Just over an hour south from Nelson city, Nelson Lakes National Park is a high country sanctuary that encompasses rugged mountain peaks and honeydew beech forest. It takes its name from the twin lakes Rotoiti and Rotoroa. The cold, clear mountain lakes form the headwaters of the Buller River.
The forest is full of birdlife, especially smaller species such as riflemen, South Island robins, tomtits, fantails and grey warblers. The DOC visitor centre at St Arnaud can help you to choose between forest, mountain and lakes walks in the area, which range from the 15-minute Bellbird Walk to advanced, multi-day tramping tracks into the mountains.
The tranquil Lakes Rotoroa and Rotoiti form the heart of this national park. The lakes are surrounded by rugged mountains, offering excellent trout fishing.
Over the winter months, from late June to early October - the Rainbow Ski Area, located in the north of the Southern Alps, is a beautiful spot for uncrowded skiing and overlooks the stunning Nelson Lakes National Park.
Kahurangi National Park
Kahurangi National Park is the second largest national park in New Zealand. Even to a non-scientist, the park's geography is fascinating. Much of the rock is sedimentary, laid down in ancient times, then uplifted by earthquakes and re-shaped by glaciers. Parts of the park are limestone, so there are cave systems, natural arches, sinkholes and water-worn outcrops.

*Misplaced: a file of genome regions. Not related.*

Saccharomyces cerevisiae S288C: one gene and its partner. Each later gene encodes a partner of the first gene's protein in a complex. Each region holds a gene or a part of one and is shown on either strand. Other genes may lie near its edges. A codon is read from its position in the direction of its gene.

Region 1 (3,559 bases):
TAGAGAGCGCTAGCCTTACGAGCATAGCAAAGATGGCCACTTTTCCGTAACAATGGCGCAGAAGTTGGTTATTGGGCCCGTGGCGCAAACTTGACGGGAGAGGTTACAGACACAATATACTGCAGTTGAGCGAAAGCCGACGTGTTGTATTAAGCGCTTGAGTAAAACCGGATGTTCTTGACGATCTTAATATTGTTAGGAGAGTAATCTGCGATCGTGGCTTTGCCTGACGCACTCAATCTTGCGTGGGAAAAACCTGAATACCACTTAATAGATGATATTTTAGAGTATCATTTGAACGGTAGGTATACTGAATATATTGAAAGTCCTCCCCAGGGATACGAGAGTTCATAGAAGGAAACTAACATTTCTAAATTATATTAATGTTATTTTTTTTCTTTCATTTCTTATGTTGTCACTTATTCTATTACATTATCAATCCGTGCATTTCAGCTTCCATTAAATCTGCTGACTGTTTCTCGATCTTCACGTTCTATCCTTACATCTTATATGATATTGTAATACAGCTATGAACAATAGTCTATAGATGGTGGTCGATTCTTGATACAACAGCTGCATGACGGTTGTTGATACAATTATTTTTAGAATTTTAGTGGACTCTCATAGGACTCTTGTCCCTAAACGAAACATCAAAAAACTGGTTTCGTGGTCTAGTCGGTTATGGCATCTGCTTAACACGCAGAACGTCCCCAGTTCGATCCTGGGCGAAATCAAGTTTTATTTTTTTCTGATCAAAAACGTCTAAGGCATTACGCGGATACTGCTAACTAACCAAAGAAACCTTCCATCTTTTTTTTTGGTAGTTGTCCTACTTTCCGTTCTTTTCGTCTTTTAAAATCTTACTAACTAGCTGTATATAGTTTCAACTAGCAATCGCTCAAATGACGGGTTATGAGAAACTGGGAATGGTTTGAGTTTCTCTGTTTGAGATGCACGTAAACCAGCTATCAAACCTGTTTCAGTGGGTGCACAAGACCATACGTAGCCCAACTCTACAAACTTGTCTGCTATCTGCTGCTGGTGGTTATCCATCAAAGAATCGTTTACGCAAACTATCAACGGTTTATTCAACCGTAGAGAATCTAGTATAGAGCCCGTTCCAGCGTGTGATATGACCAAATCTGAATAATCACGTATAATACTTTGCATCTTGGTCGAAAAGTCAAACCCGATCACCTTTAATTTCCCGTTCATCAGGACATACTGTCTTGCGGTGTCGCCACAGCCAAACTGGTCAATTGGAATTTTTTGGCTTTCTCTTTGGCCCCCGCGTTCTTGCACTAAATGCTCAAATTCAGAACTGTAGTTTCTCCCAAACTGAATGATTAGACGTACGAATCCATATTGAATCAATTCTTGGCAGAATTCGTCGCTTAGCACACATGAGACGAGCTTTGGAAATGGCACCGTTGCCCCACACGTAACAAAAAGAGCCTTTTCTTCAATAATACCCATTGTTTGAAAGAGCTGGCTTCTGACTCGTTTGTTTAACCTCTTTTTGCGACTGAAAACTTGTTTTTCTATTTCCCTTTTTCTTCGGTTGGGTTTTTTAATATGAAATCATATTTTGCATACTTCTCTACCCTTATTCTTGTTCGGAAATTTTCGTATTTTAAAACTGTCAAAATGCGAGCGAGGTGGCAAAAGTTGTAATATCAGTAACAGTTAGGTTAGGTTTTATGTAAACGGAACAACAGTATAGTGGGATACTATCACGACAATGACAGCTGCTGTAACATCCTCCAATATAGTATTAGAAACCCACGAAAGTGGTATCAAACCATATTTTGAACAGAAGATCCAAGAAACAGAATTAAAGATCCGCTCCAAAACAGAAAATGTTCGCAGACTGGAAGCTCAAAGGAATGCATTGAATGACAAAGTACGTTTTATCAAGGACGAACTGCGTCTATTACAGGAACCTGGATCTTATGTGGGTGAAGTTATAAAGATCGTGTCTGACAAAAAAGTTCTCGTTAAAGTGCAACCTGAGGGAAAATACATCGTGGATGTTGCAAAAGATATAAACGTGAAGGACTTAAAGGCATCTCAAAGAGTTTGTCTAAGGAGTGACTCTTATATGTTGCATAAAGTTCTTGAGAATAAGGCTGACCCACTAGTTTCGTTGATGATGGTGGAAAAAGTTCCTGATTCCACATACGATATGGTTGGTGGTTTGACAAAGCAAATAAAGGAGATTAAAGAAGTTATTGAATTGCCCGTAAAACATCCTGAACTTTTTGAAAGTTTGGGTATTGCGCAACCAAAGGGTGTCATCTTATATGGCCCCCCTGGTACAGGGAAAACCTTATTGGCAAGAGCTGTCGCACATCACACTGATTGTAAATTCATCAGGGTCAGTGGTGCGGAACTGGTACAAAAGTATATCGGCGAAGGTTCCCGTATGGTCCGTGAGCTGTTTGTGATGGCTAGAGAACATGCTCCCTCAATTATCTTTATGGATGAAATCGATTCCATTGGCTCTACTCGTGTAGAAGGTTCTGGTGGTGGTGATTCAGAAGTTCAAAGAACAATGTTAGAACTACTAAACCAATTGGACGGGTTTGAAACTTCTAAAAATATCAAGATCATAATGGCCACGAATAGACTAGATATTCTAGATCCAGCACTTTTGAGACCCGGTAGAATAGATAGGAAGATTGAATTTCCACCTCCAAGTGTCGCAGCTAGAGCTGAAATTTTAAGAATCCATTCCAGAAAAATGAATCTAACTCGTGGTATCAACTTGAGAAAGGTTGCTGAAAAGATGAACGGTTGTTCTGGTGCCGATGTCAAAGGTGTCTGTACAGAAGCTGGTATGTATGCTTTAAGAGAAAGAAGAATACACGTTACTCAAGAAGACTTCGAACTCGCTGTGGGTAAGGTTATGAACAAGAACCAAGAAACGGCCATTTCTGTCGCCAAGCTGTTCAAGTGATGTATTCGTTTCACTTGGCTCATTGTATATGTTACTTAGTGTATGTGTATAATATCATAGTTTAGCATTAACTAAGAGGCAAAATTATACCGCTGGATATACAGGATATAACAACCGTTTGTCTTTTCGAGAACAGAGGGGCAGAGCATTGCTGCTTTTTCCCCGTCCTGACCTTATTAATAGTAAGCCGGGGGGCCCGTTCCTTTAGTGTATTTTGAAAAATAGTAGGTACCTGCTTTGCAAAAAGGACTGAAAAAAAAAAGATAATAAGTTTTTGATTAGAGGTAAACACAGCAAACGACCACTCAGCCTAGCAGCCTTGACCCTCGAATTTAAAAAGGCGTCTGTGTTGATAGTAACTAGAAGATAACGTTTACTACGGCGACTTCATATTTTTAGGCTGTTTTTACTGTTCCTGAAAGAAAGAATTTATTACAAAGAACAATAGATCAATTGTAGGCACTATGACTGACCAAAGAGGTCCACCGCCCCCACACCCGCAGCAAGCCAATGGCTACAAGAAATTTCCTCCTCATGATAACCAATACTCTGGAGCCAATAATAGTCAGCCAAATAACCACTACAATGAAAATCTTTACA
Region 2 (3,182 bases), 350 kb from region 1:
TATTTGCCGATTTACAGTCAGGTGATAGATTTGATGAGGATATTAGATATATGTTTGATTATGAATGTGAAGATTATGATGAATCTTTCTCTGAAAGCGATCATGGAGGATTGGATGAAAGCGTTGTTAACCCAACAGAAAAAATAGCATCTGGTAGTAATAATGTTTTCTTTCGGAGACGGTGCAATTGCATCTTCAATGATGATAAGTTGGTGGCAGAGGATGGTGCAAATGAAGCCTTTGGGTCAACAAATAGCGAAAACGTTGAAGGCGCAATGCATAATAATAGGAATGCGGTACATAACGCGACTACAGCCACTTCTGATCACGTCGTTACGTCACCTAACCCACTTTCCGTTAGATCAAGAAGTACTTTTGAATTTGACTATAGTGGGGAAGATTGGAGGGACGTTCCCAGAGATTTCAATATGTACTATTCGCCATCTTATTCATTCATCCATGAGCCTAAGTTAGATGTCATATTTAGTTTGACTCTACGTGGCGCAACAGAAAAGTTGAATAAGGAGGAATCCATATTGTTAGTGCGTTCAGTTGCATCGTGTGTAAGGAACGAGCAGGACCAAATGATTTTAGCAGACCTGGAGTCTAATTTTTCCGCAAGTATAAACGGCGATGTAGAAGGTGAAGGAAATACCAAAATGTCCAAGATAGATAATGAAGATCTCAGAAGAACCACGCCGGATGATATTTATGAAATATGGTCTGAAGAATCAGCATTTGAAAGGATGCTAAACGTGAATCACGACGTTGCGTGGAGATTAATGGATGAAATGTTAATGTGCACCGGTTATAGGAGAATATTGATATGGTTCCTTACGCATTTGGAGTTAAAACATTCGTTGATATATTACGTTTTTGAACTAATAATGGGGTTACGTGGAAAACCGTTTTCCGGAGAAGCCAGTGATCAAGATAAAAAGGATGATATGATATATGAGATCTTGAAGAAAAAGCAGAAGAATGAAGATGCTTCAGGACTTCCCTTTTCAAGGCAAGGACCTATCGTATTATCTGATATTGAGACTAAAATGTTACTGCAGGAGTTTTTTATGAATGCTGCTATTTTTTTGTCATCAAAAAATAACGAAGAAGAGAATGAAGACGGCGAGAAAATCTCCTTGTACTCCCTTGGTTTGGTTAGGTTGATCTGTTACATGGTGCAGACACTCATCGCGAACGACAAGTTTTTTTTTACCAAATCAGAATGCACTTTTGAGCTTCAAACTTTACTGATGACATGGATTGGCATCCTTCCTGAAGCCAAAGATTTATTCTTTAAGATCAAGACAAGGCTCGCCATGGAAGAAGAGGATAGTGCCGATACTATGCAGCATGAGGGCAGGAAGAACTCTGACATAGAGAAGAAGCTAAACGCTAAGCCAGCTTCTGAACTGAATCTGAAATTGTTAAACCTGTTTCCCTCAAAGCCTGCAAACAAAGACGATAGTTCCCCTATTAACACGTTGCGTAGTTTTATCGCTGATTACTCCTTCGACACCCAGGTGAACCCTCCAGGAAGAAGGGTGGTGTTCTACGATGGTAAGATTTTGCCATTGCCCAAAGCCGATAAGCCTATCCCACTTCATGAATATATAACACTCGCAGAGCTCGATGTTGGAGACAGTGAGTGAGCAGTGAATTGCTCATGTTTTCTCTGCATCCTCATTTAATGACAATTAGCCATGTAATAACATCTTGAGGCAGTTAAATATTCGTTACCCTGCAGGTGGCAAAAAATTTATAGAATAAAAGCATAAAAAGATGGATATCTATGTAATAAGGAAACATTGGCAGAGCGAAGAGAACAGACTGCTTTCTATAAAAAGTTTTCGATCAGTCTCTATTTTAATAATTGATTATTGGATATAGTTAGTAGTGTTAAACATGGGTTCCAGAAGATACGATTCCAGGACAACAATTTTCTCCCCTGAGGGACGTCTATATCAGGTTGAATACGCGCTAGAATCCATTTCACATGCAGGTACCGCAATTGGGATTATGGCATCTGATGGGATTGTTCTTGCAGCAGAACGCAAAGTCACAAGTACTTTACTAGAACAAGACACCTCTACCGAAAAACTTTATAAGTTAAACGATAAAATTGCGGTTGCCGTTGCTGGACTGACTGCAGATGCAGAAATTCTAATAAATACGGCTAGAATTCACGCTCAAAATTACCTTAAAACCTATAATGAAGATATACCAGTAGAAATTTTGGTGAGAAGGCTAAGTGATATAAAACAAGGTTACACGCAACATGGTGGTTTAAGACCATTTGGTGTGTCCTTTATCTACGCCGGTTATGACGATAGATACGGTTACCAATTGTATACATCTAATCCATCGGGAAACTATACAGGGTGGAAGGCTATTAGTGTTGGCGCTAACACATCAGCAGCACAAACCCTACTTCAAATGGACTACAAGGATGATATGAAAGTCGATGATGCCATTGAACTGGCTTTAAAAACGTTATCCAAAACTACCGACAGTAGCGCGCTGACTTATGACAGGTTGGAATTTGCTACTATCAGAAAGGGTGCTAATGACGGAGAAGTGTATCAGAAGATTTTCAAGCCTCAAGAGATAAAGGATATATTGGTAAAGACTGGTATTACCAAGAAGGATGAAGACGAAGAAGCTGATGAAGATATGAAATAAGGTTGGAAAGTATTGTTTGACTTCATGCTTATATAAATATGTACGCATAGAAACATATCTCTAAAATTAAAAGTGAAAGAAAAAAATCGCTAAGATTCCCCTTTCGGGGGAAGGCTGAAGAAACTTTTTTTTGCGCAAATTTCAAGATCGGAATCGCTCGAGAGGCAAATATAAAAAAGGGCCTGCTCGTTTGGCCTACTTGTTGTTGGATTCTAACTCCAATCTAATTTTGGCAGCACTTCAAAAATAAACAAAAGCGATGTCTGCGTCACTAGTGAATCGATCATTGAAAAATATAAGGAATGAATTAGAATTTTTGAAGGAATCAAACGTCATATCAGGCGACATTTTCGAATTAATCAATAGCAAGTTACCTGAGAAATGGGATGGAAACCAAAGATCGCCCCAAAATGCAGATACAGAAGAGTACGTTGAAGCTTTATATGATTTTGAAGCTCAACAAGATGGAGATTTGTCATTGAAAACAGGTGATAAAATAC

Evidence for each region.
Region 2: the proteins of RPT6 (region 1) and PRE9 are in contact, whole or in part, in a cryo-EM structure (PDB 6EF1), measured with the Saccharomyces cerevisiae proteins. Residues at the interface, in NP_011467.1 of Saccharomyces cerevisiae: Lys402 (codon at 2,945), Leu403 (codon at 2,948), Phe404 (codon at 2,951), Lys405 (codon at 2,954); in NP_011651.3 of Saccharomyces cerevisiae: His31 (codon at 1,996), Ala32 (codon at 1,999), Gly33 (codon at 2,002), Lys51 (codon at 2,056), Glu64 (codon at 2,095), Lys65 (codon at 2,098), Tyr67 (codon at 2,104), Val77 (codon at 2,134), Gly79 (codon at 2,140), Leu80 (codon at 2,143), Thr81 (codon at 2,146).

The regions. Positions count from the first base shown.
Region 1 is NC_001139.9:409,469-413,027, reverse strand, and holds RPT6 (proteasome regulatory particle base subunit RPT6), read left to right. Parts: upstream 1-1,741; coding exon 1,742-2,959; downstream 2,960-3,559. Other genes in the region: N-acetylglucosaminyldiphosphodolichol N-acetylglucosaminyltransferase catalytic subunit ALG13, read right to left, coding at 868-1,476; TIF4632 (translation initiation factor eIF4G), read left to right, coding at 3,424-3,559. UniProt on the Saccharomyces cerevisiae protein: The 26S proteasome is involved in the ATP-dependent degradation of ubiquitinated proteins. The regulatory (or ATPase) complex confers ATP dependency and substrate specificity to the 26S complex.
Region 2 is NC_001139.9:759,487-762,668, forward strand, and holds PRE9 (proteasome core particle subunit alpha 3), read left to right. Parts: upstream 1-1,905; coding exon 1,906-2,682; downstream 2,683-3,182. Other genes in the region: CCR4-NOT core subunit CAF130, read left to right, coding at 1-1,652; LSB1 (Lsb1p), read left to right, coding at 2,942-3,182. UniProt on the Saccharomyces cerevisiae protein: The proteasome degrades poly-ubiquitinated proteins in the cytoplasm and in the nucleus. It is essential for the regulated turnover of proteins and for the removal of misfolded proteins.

The ultimate way to enjoy Kahurangi National Park is by walking the Heaphy Track. It delivers luxuriant rainforest, sub-alpine tussock grasslands, tall mountains, lowland forest and palm-fringed surf beaches. The entire journey is 80km, but the frequent scenery changes makes the hours pass quickly.
The path followed by the Heaphy Track was first used by Māori pounamu hunters journeying to the pounamu (jade) rivers of Westland. Pounamu was highly valued (and still is!) as a carving material to create jewellery and tools.
Kahurangi National Park is the home of the Great Spotted Kiwi which, like all kiwi, hunts for its food at night. You're unlikely to see one, but there's a good chance you'll hear one of these flightless oddities while you're tucked up in your hut for the night. There's a good chance you'll also encounter native weka (woodhens) that like to hang out around huts and campsites in the park. During the nest-building season, they've been known to run off with hikers' socks and shiny objects.